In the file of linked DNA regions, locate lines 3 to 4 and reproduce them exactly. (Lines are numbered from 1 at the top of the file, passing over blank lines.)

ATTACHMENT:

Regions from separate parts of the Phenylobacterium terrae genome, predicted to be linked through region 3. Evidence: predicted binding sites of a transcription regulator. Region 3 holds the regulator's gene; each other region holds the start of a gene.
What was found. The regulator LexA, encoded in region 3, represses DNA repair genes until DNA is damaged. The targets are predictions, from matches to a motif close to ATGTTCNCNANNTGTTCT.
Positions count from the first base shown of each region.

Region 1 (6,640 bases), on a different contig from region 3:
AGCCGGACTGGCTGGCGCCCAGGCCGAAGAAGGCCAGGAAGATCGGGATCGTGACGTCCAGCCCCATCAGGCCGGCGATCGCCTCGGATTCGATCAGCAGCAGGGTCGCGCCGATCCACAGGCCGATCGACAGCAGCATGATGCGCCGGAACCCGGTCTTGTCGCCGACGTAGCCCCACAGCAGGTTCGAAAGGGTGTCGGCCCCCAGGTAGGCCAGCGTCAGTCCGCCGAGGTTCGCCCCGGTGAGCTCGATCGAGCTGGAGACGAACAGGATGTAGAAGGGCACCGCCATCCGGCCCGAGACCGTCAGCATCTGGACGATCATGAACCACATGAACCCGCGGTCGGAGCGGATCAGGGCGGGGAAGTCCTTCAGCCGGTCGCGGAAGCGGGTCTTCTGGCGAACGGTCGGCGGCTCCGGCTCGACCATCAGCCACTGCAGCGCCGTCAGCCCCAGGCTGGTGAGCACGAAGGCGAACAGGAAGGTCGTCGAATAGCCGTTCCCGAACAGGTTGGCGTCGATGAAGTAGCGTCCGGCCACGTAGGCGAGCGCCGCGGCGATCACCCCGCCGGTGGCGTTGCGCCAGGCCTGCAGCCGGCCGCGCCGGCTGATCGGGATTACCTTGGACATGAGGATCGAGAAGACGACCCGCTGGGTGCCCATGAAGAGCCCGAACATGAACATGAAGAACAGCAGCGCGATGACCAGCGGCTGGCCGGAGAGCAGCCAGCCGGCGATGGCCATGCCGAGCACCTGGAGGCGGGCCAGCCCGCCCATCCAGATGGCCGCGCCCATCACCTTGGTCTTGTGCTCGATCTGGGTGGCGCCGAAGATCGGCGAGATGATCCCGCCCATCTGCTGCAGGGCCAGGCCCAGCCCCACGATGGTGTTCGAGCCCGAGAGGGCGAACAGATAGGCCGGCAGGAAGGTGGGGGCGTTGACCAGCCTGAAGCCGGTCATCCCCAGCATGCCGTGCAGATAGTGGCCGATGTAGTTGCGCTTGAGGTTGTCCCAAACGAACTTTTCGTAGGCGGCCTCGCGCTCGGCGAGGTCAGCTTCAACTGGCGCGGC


Positions count from the first base shown of each region.

Region 1 (6,640 bases), on a different contig from region 3: